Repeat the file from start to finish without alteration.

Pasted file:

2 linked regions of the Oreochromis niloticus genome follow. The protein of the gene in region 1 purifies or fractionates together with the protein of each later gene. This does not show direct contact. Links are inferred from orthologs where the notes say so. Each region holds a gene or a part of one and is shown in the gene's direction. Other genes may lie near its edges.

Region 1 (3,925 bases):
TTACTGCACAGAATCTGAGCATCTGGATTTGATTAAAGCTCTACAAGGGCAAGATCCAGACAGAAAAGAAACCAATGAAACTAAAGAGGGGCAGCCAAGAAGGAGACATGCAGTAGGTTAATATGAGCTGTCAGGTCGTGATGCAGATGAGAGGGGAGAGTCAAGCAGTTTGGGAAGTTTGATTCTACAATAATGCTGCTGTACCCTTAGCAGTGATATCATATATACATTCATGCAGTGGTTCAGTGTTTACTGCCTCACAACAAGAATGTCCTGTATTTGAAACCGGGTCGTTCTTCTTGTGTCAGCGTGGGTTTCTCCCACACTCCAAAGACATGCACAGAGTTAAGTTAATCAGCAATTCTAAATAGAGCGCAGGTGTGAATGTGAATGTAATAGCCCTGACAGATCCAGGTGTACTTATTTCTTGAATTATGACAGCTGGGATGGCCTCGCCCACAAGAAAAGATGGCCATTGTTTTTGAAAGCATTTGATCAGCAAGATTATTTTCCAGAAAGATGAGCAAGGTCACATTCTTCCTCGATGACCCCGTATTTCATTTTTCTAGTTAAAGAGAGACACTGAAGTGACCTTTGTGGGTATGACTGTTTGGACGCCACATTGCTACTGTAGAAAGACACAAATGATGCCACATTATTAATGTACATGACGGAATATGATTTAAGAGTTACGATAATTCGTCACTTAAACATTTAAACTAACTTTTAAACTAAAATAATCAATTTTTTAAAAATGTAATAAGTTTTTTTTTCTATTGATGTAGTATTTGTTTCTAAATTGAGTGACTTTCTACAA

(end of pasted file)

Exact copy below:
2 linked regions of the Oreochromis niloticus genome follow. The protein of the gene in region 1 purifies or fractionates together with the protein of each later gene. This does not show direct contact. Links are inferred from orthologs where the notes say so. Each region holds a gene or a part of one and is shown in the gene's direction. Other genes may lie near its edges.

Region 1 (3,925 bases):
TTACTGCACAGAATCTGAGCATCTGGATTTGATTAAAGCTCTACAAGGGCAAGATCCAGACAGAAAAGAAACCAATGAAACTAAAGAGGGGCAGCCAAGAAGGAGACATGCAGTAGGTTAATATGAGCTGTCAGGTCGTGATGCAGATGAGAGGGGAGAGTCAAGCAGTTTGGGAAGTTTGATTCTACAATAATGCTGCTGTACCCTTAGCAGTGATATCATATATACATTCATGCAGTGGTTCAGTGTTTACTGCCTCACAACAAGAATGTCCTGTATTTGAAACCGGGTCGTTCTTCTTGTGTCAGCGTGGGTTTCTCCCACACTCCAAAGACATGCACAGAGTTAAGTTAATCAGCAATTCTAAATAGAGCGCAGGTGTGAATGTGAATGTAATAGCCCTGACAGATCCAGGTGTACTTATTTCTTGAATTATGACAGCTGGGATGGCCTCGCCCACAAGAAAAGATGGCCATTGTTTTTGAAAGCATTTGATCAGCAAGATTATTTTCCAGAAAGATGAGCAAGGTCACATTCTTCCTCGATGACCCCGTATTTCATTTTTCTAGTTAAAGAGAGACACTGAAGTGACCTTTGTGGGTATGACTGTTTGGACGCCACATTGCTACTGTAGAAAGACACAAATGATGCCACATTATTAATGTACATGACGGAATATGATTTAAGAGTTACGATAATTCGTCACTTAAACATTTAAACTAACTTTTAAACTAAAATAATCAATTTTTTAAAAATGTAATAAGTTTTTTTTTCTATTGATGTAGTATTTGTTTCTAAATTGAGTGACTTTCTACAA